Tree tobacco (Nicotiana glauca) is a slender, erect, staggering shrub or small tree. It is native to South America but was introduced as an ornamental to most regions of the world; it was brought into the southwestern United States in the early 1800s. N. glauca produces sprays of nodding, tubular bright-yellow flowers. It's leaves are bluish-grey and ovate-shaped, with entire margins. It is drought-tolerant and grows rapidly, forming dense stands.
N. glauca contains anabasine, which is a type of pyridine alkaloid, similar to nicotine. However, anabasine is considered more toxic then nicotine, and is highly toxic to horses if ingested.
- Heavy Breathing
- Excessive Salivation
- Birth Defects Hyperexcitability
- Rapid Death
- Fetal Deformities
MECHANICAL CONTROL: Small numbers of seedlings and young saplings can be controlled effectively with hand pulling. A weed wrench or other woody weed extractor is an effective control method for larger established plants, however the entire root or stump must be removed. Removal is easier when the soil is moist immediately following rain events.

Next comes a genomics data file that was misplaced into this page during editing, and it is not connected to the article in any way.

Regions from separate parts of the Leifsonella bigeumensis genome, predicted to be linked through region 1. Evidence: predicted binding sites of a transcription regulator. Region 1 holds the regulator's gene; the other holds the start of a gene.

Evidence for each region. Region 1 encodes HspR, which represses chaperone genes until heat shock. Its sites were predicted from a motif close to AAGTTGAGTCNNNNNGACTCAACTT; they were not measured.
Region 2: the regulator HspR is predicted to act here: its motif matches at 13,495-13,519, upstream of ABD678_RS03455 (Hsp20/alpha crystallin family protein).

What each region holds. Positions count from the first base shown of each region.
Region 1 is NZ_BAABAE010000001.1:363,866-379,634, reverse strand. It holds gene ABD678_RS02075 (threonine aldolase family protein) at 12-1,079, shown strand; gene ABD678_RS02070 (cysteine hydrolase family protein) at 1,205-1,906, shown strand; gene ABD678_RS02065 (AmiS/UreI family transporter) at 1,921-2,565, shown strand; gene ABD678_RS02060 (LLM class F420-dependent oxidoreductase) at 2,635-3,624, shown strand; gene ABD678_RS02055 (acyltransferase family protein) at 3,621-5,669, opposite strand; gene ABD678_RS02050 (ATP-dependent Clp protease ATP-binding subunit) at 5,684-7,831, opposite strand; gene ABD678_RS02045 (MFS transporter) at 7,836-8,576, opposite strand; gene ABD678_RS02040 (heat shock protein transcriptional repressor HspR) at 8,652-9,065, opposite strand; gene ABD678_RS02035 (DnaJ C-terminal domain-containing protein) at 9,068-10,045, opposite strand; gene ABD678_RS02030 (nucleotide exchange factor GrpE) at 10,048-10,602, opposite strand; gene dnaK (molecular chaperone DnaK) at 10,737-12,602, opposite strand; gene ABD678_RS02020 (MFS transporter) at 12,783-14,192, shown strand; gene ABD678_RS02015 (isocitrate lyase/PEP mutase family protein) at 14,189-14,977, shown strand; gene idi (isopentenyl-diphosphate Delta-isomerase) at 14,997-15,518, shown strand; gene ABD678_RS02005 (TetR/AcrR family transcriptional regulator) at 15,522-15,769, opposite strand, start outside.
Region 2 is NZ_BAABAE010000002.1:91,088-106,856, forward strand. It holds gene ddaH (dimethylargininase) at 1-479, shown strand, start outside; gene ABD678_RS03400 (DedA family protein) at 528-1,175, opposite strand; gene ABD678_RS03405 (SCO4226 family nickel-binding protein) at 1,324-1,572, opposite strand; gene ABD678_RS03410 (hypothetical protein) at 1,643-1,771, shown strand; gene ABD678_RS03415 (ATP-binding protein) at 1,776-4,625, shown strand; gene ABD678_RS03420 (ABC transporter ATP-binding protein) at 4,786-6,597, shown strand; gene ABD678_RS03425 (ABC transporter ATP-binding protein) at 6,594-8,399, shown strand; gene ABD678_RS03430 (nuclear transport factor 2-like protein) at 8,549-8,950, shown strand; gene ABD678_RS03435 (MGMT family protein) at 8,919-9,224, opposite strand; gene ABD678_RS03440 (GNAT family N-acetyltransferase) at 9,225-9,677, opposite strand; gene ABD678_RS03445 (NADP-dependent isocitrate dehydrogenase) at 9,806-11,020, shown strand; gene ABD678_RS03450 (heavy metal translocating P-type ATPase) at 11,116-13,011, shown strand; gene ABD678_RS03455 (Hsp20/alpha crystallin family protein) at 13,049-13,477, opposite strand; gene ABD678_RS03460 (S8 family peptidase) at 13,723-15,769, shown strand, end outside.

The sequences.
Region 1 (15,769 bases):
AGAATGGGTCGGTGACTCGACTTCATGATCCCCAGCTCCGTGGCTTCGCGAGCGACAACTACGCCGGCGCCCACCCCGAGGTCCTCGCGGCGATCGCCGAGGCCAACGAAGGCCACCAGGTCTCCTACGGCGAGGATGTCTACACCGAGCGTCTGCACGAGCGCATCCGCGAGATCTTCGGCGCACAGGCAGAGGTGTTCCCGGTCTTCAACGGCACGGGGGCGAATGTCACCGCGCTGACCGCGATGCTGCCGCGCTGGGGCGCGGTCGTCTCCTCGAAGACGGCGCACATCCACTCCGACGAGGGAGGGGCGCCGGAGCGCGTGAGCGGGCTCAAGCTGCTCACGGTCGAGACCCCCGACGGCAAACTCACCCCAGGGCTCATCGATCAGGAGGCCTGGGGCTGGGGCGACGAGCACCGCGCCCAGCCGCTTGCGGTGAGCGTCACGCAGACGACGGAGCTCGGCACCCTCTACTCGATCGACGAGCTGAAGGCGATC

Cutting can be an effective method of control if done so prior to it flowering or at the end of the dry season. It should be combined with a herbicide treatment or with multiple cuttings over a period of years. Cuts of trees should be at ground level.
CHEMICAL CONTROL: There are several herbicides which are effective against tree tobacco. Triclopyr is effective in areas where desirable grasses are growing under or around tree tobacco. Glyphosate is a nonselective systemic herbicide with no soil activity. Imazapyr is a soil residual herbicide which is effective but may result in bare ground around the trees following treatment.